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Feb 27 2019

Is Intercropping For You?

Intercropping, a method of planting two or more different crops in a single field or area, has been used by farmers since perhaps the beginning of agriculture. While it’s an age-old method, researchers continue to explore new ways for producers to use intercropping to be more efficient and effective with their limited resources.

 

In Saskatchewan, Michelle Hubbard, a research scientist in pulse pathology with Agriculture and Agri-Food Canada (AAFC) has been working on the intercropping of flax and chickpeas. This work is being done alongside others who are digging deeper into the farming practice: Lana Shaw, a researcher with the producer-directed South East Research Farm and Bill May, a crop management agronomist with AAFC.

 

“There’s definitely been a lot of work done going back to 2012 [in chickpea/flax],” Hubbard explains. “It started in southeast Saskatchewan, at the South East Research Farm with Lana Shaw. Between 2013 and last year, Bill May… has done trials on chickpea/flax as an intercropping system. Chickpeas are a potentially valuable crop depending on the year and the prices, but it can be hard to grow because of ascochyta blight. This is a fungal disease. If the year is a bad one, it can completely wipe out a chickpea crop.”

 

Chickpeas can also suffer from indeterminate growth, where they fail to ripen yet continue to grow and stay green. Drought triggers the ripening process and Hubbard, Shaw and May have been conducting trials to see if flax can dry out the soil at the end of the season to push chickpeas to ripen. This drying of the soil could also potentially reduce the risk of ascochyta blight which, like indeterminate growth, flourishes in a wetter environment.

 

So far, the results are encouraging.

“In 2014, it was a pretty wet year in Redvers [Saskatchewan],” Hubbard says. “The ascochyta blight was worse and the yield was lower in the monocrop chickpea. In the intercrop, where there was flax, there was less ascochyta blight [and yields were higher].”

 

Then, in 2018, when Hubbard got involved in the research, the same results were experienced. It was a wetter year and there was more serious blight in the monocropped chickpeas than in those intercropped with flax and yields of ripened chickpeas were higher in the mixed plantings.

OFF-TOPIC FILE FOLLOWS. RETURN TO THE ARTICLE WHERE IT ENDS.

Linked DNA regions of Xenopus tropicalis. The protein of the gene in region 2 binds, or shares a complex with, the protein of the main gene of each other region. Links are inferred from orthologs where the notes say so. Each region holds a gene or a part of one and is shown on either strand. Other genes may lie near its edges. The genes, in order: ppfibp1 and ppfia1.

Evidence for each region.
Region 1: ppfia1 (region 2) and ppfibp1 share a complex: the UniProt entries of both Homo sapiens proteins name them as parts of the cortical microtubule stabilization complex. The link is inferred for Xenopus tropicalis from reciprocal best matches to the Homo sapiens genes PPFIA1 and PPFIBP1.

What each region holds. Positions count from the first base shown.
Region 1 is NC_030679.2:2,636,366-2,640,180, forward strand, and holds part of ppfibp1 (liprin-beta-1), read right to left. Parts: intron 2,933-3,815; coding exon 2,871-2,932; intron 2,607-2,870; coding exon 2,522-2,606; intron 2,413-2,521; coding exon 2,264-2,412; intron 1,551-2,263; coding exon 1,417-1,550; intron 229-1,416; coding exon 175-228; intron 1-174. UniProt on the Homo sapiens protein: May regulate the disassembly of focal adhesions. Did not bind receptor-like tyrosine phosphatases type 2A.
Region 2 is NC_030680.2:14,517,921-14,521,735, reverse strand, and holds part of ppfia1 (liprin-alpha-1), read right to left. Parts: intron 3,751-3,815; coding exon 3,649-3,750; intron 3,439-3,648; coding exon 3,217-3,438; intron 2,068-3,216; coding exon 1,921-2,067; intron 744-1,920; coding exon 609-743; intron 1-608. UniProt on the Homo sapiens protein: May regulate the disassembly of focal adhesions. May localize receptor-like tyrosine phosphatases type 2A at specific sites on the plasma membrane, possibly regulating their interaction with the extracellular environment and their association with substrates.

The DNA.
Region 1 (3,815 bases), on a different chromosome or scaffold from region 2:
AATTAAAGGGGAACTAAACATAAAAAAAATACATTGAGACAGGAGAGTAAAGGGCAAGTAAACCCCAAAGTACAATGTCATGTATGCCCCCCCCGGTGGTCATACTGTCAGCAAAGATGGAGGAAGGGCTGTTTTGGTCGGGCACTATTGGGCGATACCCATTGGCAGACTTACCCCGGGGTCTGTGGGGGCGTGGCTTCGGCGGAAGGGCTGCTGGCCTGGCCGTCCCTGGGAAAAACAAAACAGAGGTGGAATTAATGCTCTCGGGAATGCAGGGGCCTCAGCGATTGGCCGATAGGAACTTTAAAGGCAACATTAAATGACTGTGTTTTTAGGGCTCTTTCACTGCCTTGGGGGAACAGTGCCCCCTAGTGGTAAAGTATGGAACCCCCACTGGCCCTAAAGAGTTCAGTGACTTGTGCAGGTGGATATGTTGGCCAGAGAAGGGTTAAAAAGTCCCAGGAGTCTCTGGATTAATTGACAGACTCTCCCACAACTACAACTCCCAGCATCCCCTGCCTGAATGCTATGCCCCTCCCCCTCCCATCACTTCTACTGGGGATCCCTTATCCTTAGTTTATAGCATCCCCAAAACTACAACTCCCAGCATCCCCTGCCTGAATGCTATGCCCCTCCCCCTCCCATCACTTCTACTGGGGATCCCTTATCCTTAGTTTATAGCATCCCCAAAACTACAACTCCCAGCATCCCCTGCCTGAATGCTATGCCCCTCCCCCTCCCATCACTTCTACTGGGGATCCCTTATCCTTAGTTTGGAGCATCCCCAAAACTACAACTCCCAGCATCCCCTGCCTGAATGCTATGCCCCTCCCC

With funding to continue testing, the chickpea to flax ratio will be explored further to see how much flax is required to dry out the soil and reduce the risks of ascochyta blight and indeterminate growth.

 

There is another potential benefit of the intercropping of chickpeas and flax. Although there is no hard evidence yet, Hubbard believes the addition of chickpeas might help reduce the challenges of the slow-to-break-down flax straw in the field the following planting season.

 

Shaw explains that when certain crops are grown in combination with others, there can be a change in the crops’ adaptation patterns.

 

“For example, lentils and chickpeas can be grown under conditions with more moisture than monocrops when they are grown with a companion crop,” she says. “Maple pea and canola is an easy intercrop to start with for most areas. Oats and peas are a versatile intercrop that can be used for green feed, fed as mixed gain to livestock or separated and sold into grain markets.”

 

She suggests farmers new to intercropping, or those looking for new innovations in the practice, find other producers in their area who are also interested in intercropping and have been using the method for a number of seasons.

 

“Find out what is working for them,” says Shaw. “Get onto Twitter and use #intercropinnovators to connect with other farmers and with agronomists. Some agronomists are interested in assisting farmers with doing strip trials and variable rate.”

 

These types of trials are when producers adjust their seeding or fertilizer rates in large strips of the field, then monitor yields to see if different results were achieved when compared to the standard seed or fertilizer rates. Some agronomists create variable rate maps to serve as a reference for which type of planting or fertilization rate was done used on which strips.

 

Intercropping may have the potential to reduce some crop risks, but like anything in farming, it’s not a fail-safe method. Shaw notes sometimes a backup plan is needed and talking to those experienced with intercropping will help make the best decisions.